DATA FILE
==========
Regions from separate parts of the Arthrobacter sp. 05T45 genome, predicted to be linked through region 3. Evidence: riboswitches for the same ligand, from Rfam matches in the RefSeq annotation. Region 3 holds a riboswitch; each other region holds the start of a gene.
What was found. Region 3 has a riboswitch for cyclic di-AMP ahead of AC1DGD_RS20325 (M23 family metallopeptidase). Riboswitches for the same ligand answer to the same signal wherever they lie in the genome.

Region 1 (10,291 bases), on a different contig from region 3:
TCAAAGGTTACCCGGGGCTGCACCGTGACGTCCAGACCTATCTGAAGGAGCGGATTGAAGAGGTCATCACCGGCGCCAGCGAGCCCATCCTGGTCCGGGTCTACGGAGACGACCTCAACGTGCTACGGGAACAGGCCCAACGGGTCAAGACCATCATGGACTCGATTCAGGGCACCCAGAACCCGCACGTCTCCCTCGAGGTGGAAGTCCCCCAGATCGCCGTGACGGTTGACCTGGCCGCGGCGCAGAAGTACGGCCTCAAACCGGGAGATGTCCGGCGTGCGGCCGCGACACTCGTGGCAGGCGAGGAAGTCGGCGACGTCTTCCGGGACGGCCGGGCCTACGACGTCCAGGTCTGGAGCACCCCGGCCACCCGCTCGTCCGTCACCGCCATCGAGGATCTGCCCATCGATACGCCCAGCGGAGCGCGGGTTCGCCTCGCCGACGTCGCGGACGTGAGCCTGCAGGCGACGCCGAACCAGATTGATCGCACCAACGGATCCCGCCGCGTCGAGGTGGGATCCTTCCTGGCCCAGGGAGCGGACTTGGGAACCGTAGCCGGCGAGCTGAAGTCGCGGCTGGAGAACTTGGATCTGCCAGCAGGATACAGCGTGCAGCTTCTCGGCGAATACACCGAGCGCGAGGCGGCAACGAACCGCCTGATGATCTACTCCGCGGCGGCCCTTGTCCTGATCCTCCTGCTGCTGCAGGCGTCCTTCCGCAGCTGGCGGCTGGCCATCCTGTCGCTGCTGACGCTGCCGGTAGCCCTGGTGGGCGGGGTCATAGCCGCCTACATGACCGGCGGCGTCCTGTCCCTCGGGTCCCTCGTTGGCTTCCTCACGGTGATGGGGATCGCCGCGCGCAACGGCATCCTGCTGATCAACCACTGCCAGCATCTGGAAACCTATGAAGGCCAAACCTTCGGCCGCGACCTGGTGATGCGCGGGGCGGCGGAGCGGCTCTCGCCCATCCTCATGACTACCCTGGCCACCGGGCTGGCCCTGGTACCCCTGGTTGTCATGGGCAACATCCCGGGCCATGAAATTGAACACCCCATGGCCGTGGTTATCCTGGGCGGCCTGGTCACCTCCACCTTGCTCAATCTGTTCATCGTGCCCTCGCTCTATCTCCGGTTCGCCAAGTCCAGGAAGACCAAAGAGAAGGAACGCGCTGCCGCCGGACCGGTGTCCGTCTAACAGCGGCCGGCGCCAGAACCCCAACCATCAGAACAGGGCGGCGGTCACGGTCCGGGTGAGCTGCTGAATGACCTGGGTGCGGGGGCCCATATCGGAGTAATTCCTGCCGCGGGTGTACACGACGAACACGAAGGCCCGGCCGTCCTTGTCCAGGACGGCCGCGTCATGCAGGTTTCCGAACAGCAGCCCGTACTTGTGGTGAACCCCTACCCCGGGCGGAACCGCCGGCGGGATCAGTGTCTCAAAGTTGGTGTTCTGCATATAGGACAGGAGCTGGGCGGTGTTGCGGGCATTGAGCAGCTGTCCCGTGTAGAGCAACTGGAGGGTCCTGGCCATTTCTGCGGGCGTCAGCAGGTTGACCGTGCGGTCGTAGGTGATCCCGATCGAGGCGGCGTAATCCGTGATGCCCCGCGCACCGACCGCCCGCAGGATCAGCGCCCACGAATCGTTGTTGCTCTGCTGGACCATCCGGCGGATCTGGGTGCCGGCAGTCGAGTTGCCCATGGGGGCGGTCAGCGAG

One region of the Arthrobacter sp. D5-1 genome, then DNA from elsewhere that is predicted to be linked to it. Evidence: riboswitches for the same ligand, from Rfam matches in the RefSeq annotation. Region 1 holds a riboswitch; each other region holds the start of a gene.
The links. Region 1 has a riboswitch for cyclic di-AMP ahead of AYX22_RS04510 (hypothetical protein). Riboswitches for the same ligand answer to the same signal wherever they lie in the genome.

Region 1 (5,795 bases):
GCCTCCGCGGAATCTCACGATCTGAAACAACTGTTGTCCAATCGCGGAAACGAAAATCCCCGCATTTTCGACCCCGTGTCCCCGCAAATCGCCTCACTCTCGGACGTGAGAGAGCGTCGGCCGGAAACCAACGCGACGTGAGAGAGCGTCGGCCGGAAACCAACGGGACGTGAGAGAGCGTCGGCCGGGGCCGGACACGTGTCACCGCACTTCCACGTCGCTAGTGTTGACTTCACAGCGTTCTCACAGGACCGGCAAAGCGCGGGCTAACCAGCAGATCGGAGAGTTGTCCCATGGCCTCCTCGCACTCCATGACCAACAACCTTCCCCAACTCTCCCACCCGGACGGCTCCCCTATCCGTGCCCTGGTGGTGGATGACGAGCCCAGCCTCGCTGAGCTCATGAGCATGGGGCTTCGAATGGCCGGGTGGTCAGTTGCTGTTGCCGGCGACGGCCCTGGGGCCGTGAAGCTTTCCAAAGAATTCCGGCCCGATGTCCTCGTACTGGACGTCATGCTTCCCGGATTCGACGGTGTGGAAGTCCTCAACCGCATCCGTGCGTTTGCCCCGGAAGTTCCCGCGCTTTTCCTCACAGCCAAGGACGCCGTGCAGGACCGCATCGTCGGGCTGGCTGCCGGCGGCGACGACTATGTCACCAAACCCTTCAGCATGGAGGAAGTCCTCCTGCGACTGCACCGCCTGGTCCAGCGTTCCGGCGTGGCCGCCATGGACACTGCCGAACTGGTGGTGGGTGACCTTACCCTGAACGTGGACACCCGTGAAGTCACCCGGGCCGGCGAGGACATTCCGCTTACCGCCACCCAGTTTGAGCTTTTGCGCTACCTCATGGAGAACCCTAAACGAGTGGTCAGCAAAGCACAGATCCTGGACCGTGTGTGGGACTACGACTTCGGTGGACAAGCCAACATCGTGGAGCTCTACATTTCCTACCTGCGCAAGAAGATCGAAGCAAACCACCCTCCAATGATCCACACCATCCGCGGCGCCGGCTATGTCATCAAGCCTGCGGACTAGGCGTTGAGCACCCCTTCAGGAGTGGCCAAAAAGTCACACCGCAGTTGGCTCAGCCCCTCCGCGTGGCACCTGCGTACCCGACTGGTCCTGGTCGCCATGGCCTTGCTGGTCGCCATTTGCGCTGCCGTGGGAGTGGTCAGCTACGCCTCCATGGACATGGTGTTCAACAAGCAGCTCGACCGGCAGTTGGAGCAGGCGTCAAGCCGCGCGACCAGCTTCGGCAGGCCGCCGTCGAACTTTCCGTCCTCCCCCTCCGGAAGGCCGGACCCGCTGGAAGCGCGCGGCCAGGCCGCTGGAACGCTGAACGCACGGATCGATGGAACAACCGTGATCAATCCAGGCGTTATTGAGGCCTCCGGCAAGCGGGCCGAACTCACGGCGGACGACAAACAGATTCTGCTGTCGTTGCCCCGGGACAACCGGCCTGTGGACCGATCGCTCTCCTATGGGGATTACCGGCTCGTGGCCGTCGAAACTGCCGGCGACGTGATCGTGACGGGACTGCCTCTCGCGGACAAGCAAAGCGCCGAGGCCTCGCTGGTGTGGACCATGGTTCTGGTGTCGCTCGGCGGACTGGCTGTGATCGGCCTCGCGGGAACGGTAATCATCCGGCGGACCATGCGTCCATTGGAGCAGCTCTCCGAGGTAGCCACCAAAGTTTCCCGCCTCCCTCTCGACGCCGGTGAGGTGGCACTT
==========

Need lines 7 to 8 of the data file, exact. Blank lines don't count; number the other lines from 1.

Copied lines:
Region 1 (5,795 bases):
GCCTCCGCGGAATCTCACGATCTGAAACAACTGTTGTCCAATCGCGGAAACGAAAATCCCCGCATTTTCGACCCCGTGTCCCCGCAAATCGCCTCACTCTCGGACGTGAGAGAGCGTCGGCCGGAAACCAACGCGACGTGAGAGAGCGTCGGCCGGAAACCAACGGGACGTGAGAGAGCGTCGGCCGGGGCCGGACACGTGTCACCGCACTTCCACGTCGCTAGTGTTGACTTCACAGCGTTCTCACAGGACCGGCAAAGCGCGGGCTAACCAGCAGATCGGAGAGTTGTCCCATGGCCTCCTCGCACTCCATGACCAACAACCTTCCCCAACTCTCCCACCCGGACGGCTCCCCTATCCGTGCCCTGGTGGTGGATGACGAGCCCAGCCTCGCTGAGCTCATGAGCATGGGGCTTCGAATGGCCGGGTGGTCAGTTGCTGTTGCCGGCGACGGCCCTGGGGCCGTGAAGCTTTCCAAAGAATTCCGGCCCGATGTCCTCGTACTGGACGTCATGCTTCCCGGATTCGACGGTGTGGAAGTCCTCAACCGCATCCGTGCGTTTGCCCCGGAAGTTCCCGCGCTTTTCCTCACAGCCAAGGACGCCGTGCAGGACCGCATCGTCGGGCTGGCTGCCGGCGGCGACGACTATGTCACCAAACCCTTCAGCATGGAGGAAGTCCTCCTGCGACTGCACCGCCTGGTCCAGCGTTCCGGCGTGGCCGCCATGGACACTGCCGAACTGGTGGTGGGTGACCTTACCCTGAACGTGGACACCCGTGAAGTCACCCGGGCCGGCGAGGACATTCCGCTTACCGCCACCCAGTTTGAGCTTTTGCGCTACCTCATGGAGAACCCTAAACGAGTGGTCAGCAAAGCACAGATCCTGGACCGTGTGTGGGACTACGACTTCGGTGGACAAGCCAACATCGTGGAGCTCTACATTTCCTACCTGCGCAAGAAGATCGAAGCAAACCACCCTCCAATGATCCACACCATCCGCGGCGCCGGCTATGTCATCAAGCCTGCGGACTAGGCGTTGAGCACCCCTTCAGGAGTGGCCAAAAAGTCACACCGCAGTTGGCTCAGCCCCTCCGCGTGGCACCTGCGTACCCGACTGGTCCTGGTCGCCATGGCCTTGCTGGTCGCCATTTGCGCTGCCGTGGGAGTGGTCAGCTACGCCTCCATGGACATGGTGTTCAACAAGCAGCTCGACCGGCAGTTGGAGCAGGCGTCAAGCCGCGCGACCAGCTTCGGCAGGCCGCCGTCGAACTTTCCGTCCTCCCCCTCCGGAAGGCCGGACCCGCTGGAAGCGCGCGGCCAGGCCGCTGGAACGCTGAACGCACGGATCGATGGAACAACCGTGATCAATCCAGGCGTTATTGAGGCCTCCGGCAAGCGGGCCGAACTCACGGCGGACGACAAACAGATTCTGCTGTCGTTGCCCCGGGACAACCGGCCTGTGGACCGATCGCTCTCCTATGGGGATTACCGGCTCGTGGCCGTCGAAACTGCCGGCGACGTGATCGTGACGGGACTGCCTCTCGCGGACAAGCAAAGCGCCGAGGCCTCGCTGGTGTGGACCATGGTTCTGGTGTCGCTCGGCGGACTGGCTGTGATCGGCCTCGCGGGAACGGTAATCATCCGGCGGACCATGCGTCCATTGGAGCAGCTCTCCGAGGTAGCCACCAAAGTTTCCCGCCTCCCTCTCGACGCCGGTGAGGTGGCACTT